Free after 11 years, Vaughn Alexander is hungry to resume his career
On March 7, the once-promising Vaughn Alexander was released from Boonville Correctional Center, after serving 11 years of an 18-year sentence for, among other things, first-degree robbery.
Since then the older brother of former two-weight world champion Devon Alexander has been acclimating to his new civilian life.
“I prepared myself all 11 years so it was a smooth transition from me being in prison all that time to here,” Alexander told RingTV.com last Monday. “I never allowed myself mentally be in prison, I always knew I’d be back here.
“I just stayed focused, not allowing myself to catch no more time, not allowing myself to getting caught up in the prison life period. I had run-ins, I’m not saying my whole prison time was squeaky clean. I had to do things in there to make sure I came home. However, by me doing that it allowed things to work in my favor.”
The now 30-year-old was 5-0 (4 knockouts) at the time of his incarceration in 2005. He was promoted by Don King and was afforded several opportunites to fight on big cards.
He made his debut on the undercard of gymmate Corey Spinks‘ first defense of his unified welterweight titles vs. Zab Judah in Las Vegas. He also appeared on the undercard of Roy Jones-AntonioTarver II, Spinks-Miguel Angel Gonzalez and Felix Trinidad-Ricardo Mayorga at Madison Square Garden.
He fully intends to box again and says he’ll campaign as a middleweight.
He’s already working out at the private St. Charles Boxing Gym with his brother and longtime manager/trainer Kevin Cunningham.
“I was at 175 pounds (while in jail), I’m at 160 now,” he said. “The weight ain‘t no problem, the power ain‘t no problem, my strength ain‘t no problem – I’m just working. I’m working on the things I need to work on for what’s to come. Everything else is history, it’s just me focusing on everything I need to do in this gym so I can show out when I’m in that ring.
“My plans are to take over, be world champion, solidify myself as not one of the best but the best in the middleweight division. That’s my goal and I will obtain.”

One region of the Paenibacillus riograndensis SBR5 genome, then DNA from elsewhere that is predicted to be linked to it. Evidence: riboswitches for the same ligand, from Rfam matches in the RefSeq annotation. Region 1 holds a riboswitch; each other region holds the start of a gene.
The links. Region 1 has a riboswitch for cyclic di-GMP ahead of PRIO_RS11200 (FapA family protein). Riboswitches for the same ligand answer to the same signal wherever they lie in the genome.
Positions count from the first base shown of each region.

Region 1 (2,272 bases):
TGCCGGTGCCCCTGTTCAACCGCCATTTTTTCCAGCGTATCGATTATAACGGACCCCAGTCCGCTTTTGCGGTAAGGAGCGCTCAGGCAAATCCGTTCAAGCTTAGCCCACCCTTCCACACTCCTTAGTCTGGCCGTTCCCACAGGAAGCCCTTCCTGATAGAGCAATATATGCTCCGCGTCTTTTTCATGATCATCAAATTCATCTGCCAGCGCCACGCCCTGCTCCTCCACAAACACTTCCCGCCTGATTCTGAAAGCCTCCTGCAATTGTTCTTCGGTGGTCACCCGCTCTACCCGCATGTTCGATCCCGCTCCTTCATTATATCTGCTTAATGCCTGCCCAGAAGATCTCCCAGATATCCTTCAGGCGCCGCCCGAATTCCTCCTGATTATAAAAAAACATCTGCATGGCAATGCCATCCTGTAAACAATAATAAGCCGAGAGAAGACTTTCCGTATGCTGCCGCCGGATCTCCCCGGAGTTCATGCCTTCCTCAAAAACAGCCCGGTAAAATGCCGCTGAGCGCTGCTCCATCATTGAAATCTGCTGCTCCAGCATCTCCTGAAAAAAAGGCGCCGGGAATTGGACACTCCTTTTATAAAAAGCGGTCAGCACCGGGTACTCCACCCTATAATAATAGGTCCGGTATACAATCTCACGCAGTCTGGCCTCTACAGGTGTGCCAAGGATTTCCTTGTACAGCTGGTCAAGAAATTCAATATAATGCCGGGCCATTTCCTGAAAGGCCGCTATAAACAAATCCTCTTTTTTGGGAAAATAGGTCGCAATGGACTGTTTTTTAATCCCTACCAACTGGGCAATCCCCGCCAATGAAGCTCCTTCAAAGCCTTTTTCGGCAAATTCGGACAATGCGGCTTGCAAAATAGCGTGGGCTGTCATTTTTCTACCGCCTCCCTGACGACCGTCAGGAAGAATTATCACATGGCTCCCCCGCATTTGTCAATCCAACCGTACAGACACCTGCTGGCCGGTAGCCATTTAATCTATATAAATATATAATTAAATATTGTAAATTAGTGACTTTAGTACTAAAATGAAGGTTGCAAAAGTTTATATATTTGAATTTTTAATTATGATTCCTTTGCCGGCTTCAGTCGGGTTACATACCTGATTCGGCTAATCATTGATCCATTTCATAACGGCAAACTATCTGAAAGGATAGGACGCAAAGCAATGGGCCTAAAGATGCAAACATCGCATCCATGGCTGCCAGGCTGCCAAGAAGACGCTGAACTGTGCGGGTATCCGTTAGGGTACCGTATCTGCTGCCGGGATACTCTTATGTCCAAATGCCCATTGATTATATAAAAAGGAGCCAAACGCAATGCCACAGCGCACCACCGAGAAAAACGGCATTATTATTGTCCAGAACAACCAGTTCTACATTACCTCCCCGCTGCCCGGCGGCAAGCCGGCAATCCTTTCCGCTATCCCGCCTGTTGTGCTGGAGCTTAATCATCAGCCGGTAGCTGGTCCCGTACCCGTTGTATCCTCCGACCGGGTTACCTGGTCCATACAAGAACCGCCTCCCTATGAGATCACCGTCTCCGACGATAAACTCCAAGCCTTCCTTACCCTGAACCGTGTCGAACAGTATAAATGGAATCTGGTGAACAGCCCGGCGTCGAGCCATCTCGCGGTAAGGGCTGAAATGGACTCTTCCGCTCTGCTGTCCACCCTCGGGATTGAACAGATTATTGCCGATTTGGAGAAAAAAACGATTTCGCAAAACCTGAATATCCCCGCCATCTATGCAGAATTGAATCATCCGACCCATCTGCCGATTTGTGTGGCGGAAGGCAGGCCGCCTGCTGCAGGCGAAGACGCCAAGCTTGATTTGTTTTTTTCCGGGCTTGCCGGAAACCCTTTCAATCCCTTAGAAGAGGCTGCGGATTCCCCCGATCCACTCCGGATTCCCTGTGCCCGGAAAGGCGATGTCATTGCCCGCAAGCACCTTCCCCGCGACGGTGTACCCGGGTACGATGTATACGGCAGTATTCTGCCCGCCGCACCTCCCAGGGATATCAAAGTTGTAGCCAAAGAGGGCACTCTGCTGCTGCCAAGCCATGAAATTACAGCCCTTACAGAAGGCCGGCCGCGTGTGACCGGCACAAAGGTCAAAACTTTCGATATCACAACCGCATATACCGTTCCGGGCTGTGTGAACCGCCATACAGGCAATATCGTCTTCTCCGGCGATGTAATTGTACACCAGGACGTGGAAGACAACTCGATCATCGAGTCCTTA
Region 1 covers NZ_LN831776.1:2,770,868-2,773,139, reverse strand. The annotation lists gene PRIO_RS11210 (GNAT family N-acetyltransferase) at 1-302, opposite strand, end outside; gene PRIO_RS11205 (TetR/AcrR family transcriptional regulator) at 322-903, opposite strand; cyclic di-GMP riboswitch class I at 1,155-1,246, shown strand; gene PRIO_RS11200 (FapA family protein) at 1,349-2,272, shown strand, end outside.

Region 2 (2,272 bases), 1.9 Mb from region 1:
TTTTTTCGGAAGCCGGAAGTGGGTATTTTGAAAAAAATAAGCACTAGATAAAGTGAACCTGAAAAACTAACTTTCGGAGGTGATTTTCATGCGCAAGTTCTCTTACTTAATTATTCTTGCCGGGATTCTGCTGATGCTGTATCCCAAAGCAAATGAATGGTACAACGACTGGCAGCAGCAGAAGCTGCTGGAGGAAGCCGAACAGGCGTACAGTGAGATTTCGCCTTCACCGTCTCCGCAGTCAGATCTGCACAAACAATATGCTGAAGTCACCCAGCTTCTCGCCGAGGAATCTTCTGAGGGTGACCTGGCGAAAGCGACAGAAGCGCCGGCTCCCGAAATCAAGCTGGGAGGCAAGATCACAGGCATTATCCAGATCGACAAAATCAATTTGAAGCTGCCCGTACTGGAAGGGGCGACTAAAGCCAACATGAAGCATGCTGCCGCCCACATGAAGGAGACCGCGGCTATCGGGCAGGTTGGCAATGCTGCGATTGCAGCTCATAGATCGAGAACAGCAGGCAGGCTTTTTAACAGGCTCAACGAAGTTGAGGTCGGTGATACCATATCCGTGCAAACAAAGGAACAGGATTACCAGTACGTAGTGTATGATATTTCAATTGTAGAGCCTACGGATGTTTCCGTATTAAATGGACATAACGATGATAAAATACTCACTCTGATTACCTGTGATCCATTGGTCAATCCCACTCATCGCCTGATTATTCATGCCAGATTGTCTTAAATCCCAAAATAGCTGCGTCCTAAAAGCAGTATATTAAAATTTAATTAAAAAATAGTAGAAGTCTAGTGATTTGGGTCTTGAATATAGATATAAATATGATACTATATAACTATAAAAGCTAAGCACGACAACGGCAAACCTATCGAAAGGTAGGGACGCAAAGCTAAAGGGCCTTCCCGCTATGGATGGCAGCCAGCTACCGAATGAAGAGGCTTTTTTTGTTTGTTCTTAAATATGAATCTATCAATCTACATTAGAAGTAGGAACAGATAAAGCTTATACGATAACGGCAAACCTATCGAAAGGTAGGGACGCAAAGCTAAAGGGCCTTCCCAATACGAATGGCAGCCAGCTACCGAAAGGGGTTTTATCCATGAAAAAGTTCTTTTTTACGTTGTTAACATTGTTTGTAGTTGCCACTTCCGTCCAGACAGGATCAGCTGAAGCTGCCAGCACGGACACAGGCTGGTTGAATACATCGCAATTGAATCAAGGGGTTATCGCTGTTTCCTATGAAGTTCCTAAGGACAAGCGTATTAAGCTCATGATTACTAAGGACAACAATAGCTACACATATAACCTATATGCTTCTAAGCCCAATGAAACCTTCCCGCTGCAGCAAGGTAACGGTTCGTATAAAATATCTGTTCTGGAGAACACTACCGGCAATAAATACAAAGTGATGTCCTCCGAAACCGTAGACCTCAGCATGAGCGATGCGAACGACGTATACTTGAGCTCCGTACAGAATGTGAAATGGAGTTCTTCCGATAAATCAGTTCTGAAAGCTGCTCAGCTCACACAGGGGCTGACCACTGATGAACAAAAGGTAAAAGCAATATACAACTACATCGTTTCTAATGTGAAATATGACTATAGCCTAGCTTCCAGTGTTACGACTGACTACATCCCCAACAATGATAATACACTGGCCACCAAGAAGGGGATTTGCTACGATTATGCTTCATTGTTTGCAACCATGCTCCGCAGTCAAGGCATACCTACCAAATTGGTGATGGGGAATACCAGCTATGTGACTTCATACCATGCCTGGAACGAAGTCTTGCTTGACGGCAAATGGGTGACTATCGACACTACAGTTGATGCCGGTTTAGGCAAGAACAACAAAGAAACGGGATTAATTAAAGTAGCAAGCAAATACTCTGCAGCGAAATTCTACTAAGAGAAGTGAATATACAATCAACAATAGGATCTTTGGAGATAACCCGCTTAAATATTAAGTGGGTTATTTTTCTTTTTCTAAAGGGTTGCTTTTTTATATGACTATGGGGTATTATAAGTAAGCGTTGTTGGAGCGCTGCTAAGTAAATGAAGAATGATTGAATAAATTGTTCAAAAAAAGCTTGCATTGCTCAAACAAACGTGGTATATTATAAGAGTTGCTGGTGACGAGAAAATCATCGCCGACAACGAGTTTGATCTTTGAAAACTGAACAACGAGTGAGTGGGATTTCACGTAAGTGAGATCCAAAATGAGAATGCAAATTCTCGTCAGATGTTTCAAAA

It remains early, but Alexander is clearly chomping at the bit to return. He’s unsure whether he’ll be with Al Haymon, like his brother.
“I can’t speak on that right now but we’ll see,” he said. “I’m looking forward to that ÔÇª I’m looking for that soon. I’m waiting for them to give me the OK. I’m already in the gym, I’m already in super shape, within a couple months (I’ll fight).
“I’ve always been hungry since I started boxing. My work ethic, fighting in the gym has never been a problem. My hunger is unmatched, I can’t even describe how hungry I am. The only thing I’ve got to do is show how hungry I am in that ring and I will do that. They will see how hungry I am.”
He maintains he has matured and won’t go back to street life.
“No, I’m good, I have an 11-year-old son — who was born while I was in prison — to take care of, I’ve got a mother and sisters and brothers to think about,” he said. “Streets are the farthest thing from my mind, streets aren’t going to pay me, streets aren’t going to do nothing but send me back to prison or wind up dead.
“My goal is to solidify myself in this boxing world again and get back on top and get to where I need to get to. The only level I want to get to is Floyd’s (Mayweather) level, ain‘t no other level. That’s the level I’m trying to get to.”
He intends to vindicate himself and make his family and home city of St. Louis proud of him.
“Of course, my momma, she raised me to be the best that I could be,” he said. “I will redeem myself. There’s no pressure on me ‘cause I’m mentally capable and I’m spiritually capable.
“I’m just ready to go to work, I’m ready to show what it is that I’ve been longing for and I’m going to show that I’m the best, not one of the best. That’s the difference ÔÇª people get caught up in being one of the best — I want to be the best, period.”
He hopes to impart some of his own experiences and wisdom to Adrien Broner, who’s recently been involved in his own legal troubles, though didn’t want to be too hard on his friend.
“I’ve known him a long time, from the amateurs, I look at him like a little brother,” he explained. “People do things the spur of the moment and people condemn you from doing those things. I’m quite sure he’ll see the bigger picture. He’s going to eventually – if he don’t now – see the bigger picture that this is about preparing himself and his family for when he retires. He’ll learn in his time and he’ll figure it out, it’ll click to him what’s more important ÔÇª and what’s important is his family.”
Cunningham has known Alexander since he was 8 years old and is keen to give his fighter a second chance.
“He made a mistake when he was 18 years old, he paid his debt to society and I think everybody deserves a second chance,” said an impassioned Cunningham. “He preserved his body real good, he’s looking real sharp and I think he’s going to make some noise in the middleweight division.”